“We certainly do not forget you so soon as you forget us. It is perhaps our fate rather than our merit. We cannot help ourselves. We live at home, quiet, confined, and our feelings prey upon us. You are forced on exertion. You have always a profession, pursuits, business of some sort or other, to take you back into the world immediately; and continual occupation and change soon weaken impressions.” ~Jane Austen, Persuasion
We certainly do not forget you so soon as you forget us.
Truth. It has been almost two hundred years and this statement rings true.
It is perhaps our fate rather than our merit.
Perhaps? I’ve said it before and I will say it again: “Fate is an evil bitch!” No, there is nothing meritorious about the feminine ability to pine f-o-r-e-v-e-r. It is a curse and I want someone to blame. Eve brought that whole pain in childbirth fiasco down upon us. Surely I can find someone in history to blame for this irrational behavior of pining.
We cannot help ourselves.
Trust me. I’ve tried. And, as someone quite adept at burying, hiding, squelching and purging emotional impulses, you would think that I, before many others of my species, could actually succeed. Not so much.
We live at home,
I thank God daily that moving back home with one’s parents upon becoming single again is no longer the societal expectation.
Yes, but the terms of such confinement have changed o’er the years.
… and our feelings prey upon us.
That they do. Ladies, we no longer suffer the jail sentence of being locked away in our father’s house and treated as the most fragile of china dolls and, yet, amidst all that we do (and we do a lot), our feelings stalk us… feeding upon memory and insecurity and misplaced hope.
You are forced on exertion.
No. Not anymore. That was me… from the moment I entered adulthood. Circumstance dictated I work and work and work. I am weary. When did this change? When did it become socially acceptable for a man to not be a man? The act of women entering the workforce does not absolve man of his duty. Yes, duty. As Craig Ferguson would say when he utters something far from the ludicrous confines of society’s political correctness, “I look forward to your letters.”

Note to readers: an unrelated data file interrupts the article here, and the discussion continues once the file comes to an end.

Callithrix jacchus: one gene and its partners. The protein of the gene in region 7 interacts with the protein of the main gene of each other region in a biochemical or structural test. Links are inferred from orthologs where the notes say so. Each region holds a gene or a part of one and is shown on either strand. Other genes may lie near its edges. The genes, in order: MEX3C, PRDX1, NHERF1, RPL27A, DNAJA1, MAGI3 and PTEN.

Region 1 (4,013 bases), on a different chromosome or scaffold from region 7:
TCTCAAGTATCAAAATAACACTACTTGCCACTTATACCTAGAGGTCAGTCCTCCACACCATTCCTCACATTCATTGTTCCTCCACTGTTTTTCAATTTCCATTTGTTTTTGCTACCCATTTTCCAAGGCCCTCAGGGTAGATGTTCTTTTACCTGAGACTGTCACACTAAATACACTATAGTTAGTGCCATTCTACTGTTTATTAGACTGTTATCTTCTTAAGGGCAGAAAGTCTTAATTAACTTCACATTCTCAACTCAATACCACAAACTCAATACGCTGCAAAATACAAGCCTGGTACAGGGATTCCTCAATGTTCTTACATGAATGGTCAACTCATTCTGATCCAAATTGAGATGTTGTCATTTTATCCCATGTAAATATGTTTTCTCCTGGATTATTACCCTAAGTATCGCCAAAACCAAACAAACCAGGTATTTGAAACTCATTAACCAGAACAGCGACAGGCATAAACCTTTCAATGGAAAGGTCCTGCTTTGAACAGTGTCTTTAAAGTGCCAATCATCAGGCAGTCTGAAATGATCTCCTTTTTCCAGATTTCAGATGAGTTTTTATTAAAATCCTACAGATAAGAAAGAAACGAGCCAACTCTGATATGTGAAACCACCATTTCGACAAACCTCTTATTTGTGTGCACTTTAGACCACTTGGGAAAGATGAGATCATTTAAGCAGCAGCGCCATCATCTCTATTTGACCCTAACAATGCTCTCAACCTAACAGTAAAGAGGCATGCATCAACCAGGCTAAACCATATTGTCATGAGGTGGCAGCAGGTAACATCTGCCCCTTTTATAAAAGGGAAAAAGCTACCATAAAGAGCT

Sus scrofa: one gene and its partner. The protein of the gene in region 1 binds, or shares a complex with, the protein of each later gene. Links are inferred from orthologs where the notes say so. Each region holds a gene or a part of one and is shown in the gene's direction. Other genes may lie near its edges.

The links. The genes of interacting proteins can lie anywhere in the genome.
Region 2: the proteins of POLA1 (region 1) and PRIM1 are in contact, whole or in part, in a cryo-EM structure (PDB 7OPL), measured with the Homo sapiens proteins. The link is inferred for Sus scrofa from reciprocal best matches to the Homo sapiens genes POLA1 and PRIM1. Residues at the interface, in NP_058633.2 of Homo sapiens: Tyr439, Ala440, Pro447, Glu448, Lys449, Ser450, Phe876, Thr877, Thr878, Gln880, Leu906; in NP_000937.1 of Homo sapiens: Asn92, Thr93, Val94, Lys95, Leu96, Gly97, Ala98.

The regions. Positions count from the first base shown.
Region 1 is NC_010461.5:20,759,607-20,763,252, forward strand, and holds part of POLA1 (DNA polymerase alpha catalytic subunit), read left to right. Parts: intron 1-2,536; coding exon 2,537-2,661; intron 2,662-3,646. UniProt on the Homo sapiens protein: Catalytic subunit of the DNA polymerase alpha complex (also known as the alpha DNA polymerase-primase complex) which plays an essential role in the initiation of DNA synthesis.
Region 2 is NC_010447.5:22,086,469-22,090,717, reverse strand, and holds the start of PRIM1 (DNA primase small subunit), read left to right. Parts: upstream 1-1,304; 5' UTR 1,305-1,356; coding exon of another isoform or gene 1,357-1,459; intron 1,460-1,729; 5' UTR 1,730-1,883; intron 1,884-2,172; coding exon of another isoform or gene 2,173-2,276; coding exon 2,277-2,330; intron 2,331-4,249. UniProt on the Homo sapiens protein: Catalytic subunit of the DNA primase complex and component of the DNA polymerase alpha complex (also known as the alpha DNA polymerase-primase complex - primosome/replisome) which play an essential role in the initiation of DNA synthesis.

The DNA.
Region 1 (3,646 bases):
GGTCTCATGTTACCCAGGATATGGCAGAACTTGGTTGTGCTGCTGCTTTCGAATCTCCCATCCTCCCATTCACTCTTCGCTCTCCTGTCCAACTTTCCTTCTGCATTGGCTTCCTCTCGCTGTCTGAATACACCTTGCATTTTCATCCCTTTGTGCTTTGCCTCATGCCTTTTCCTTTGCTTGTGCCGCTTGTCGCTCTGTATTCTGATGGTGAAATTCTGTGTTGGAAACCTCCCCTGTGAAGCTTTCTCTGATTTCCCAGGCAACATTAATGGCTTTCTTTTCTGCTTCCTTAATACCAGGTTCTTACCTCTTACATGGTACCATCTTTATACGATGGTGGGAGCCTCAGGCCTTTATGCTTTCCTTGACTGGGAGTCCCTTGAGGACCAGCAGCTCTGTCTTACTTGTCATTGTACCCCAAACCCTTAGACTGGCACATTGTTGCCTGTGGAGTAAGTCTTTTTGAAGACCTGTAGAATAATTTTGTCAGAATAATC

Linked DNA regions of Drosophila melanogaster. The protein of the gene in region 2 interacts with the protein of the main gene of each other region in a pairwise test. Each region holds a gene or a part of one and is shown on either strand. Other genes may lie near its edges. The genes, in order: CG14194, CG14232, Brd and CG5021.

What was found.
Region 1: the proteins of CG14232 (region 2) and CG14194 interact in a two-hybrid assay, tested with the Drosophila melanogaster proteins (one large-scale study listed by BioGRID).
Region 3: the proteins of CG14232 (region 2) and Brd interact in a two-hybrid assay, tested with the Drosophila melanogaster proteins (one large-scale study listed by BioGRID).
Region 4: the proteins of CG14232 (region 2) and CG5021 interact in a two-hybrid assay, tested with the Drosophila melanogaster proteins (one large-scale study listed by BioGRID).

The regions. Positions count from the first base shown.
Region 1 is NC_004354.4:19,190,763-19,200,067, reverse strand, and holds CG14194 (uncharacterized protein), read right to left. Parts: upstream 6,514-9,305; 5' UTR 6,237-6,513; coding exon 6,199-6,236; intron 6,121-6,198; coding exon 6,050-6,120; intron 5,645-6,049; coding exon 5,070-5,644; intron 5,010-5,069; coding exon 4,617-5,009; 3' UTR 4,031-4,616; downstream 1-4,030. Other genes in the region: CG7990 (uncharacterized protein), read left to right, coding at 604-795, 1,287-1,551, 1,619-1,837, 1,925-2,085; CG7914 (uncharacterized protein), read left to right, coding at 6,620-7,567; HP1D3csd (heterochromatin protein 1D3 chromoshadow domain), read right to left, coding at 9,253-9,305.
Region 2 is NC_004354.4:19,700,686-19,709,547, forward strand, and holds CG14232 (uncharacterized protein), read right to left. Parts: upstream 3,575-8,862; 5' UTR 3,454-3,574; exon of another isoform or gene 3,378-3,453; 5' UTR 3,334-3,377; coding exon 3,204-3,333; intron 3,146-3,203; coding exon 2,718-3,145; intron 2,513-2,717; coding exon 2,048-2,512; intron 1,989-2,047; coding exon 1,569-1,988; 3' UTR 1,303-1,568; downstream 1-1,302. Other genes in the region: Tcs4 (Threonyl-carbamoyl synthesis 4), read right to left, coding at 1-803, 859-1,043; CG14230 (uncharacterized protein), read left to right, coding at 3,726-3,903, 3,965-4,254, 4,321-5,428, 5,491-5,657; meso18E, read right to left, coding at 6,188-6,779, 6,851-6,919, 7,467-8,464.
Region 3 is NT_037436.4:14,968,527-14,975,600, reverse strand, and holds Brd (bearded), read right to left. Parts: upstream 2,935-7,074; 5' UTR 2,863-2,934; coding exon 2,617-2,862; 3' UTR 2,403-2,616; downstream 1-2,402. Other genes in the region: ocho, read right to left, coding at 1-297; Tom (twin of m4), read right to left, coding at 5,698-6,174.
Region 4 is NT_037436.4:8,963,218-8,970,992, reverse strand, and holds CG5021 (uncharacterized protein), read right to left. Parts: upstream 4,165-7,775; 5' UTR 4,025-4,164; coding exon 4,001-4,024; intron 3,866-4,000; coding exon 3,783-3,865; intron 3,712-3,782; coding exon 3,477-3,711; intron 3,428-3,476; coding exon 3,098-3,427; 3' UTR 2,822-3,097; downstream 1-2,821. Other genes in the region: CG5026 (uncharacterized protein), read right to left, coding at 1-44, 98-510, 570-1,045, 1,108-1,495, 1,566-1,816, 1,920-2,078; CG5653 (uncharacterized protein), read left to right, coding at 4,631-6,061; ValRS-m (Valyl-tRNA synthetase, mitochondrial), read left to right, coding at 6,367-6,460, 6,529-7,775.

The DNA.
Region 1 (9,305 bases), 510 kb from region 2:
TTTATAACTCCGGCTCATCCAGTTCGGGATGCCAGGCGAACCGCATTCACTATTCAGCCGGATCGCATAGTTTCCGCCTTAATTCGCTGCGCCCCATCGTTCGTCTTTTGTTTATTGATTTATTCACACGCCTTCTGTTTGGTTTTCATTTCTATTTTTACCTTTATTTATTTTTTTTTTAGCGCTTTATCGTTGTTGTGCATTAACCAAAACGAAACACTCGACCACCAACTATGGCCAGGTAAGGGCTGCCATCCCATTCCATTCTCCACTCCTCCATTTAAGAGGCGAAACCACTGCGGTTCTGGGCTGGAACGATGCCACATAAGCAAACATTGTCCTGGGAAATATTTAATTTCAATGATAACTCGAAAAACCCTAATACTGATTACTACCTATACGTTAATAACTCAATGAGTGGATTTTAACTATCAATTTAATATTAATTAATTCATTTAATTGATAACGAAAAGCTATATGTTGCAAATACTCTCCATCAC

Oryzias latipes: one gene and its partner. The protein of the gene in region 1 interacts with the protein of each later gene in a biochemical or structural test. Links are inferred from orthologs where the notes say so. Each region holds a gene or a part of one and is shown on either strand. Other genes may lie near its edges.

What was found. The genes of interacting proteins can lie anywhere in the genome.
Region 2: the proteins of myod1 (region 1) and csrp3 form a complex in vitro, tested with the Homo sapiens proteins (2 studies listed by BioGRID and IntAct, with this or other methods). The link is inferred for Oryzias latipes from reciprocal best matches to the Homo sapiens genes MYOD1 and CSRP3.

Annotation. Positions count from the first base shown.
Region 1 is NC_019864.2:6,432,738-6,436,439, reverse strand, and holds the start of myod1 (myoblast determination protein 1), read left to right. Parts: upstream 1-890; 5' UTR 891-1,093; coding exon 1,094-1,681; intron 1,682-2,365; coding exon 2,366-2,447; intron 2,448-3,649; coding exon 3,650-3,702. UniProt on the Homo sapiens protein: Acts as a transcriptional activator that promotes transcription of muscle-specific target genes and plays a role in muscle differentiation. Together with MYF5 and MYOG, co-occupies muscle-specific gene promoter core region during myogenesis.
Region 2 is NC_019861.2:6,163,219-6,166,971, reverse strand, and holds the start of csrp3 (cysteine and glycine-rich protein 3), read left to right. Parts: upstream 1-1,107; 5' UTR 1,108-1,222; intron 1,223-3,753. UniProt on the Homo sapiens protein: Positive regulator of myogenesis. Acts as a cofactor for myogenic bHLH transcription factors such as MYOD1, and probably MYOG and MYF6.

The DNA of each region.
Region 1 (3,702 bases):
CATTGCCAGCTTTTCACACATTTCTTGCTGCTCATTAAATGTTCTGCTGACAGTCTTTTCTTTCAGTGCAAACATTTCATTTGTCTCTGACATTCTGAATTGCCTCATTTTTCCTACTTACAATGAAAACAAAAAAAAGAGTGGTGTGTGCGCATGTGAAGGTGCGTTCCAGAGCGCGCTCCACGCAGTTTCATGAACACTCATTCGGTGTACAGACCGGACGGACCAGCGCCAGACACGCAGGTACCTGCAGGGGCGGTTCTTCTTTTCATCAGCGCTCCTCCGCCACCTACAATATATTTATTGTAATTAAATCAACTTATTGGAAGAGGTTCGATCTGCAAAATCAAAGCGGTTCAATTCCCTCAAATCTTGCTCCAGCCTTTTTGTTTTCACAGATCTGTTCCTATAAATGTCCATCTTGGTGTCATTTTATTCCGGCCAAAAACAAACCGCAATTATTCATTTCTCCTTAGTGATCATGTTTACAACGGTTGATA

You have always a profession,
As do I.
As do I.
… business of some sort or other,
As do I. Hello… working single mother, here.
… to take you back into the world immediately;
I’m in it, baby, 24/7. No rest.
…and continual occupation and change soon weaken impressions.
For the man, perhaps, “out of sight, out of mind” is a bred-in philosophy. Even in the busiest of busy moments a woman can find a split second to pine. We may find temporary relief in having the brain distracted, but even the smallest of lulls serves as an open window of opportunity for the mind to escape the confines of that given job and run free through the fields of memory. Perhaps that is the very problem, for later on, in the very same passage, Jane Austen writes these words regarding a woman’s penchant for feelings added to the regular pressures of manhood… pressures modern women (Read: Me/I) now face daily:
“‘Your feelings may be the strongest,’ replied Anne, ‘but the same spirit of analogy will authorise me to assert that ours are the most tender. Man is more robust than woman, but he is not longer-lived; which exactly explains my view of the nature of their attachments. Nay, it would be too hard upon you, if it were otherwise. You have difficulties, and privations, and dangers enough to struggle with. You are always labouring and toiling, exposed to every risk and hardship. Your home, country, friends, all quitted. Neither time, nor health, nor life, to be called your own. It would be too hard indeed’ (with a faltering voice) ‘if woman’s feelings were to be added to all this.’”Difficult? Absolutely. Too hard? Obviously not or I, and many other woman in like position, would have been long committed to the asylum or death by now. And people wonder why I firmly believe that woman has a far superior inner strength than man.
And so, when I don't have the time for foolish games of the heart and mind... when I am drawn to my pining female nature and need to conquer it quickly... I try to remember this: The memory is not to be trusted.
"There seems something more speakingly incomprehensible in the powers, the failures, the inequalities of memory, than in any other of our intelligences." ~Jane Austen, Mansfield Park